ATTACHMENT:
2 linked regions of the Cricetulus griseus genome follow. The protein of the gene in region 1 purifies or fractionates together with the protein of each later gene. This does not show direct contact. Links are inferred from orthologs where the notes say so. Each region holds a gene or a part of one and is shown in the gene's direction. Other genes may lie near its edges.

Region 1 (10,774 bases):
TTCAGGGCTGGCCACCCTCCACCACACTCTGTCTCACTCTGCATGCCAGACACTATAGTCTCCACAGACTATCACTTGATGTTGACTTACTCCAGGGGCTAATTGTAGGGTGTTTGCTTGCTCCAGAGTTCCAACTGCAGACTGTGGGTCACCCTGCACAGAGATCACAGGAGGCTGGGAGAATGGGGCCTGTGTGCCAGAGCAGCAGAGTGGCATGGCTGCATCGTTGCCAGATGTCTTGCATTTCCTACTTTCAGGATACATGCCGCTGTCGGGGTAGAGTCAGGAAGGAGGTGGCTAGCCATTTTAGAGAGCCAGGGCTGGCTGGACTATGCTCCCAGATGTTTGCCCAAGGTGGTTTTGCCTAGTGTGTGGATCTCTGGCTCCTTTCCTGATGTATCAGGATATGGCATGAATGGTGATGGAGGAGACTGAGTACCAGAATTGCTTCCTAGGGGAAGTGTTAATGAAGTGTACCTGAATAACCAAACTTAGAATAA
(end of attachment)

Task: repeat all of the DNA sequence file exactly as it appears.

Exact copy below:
2 linked regions of the Cricetulus griseus genome follow. The protein of the gene in region 1 purifies or fractionates together with the protein of each later gene. This does not show direct contact. Links are inferred from orthologs where the notes say so. Each region holds a gene or a part of one and is shown in the gene's direction. Other genes may lie near its edges.

Region 1 (10,774 bases):
TTCAGGGCTGGCCACCCTCCACCACACTCTGTCTCACTCTGCATGCCAGACACTATAGTCTCCACAGACTATCACTTGATGTTGACTTACTCCAGGGGCTAATTGTAGGGTGTTTGCTTGCTCCAGAGTTCCAACTGCAGACTGTGGGTCACCCTGCACAGAGATCACAGGAGGCTGGGAGAATGGGGCCTGTGTGCCAGAGCAGCAGAGTGGCATGGCTGCATCGTTGCCAGATGTCTTGCATTTCCTACTTTCAGGATACATGCCGCTGTCGGGGTAGAGTCAGGAAGGAGGTGGCTAGCCATTTTAGAGAGCCAGGGCTGGCTGGACTATGCTCCCAGATGTTTGCCCAAGGTGGTTTTGCCTAGTGTGTGGATCTCTGGCTCCTTTCCTGATGTATCAGGATATGGCATGAATGGTGATGGAGGAGACTGAGTACCAGAATTGCTTCCTAGGGGAAGTGTTAATGAAGTGTACCTGAATAACCAAACTTAGAATAA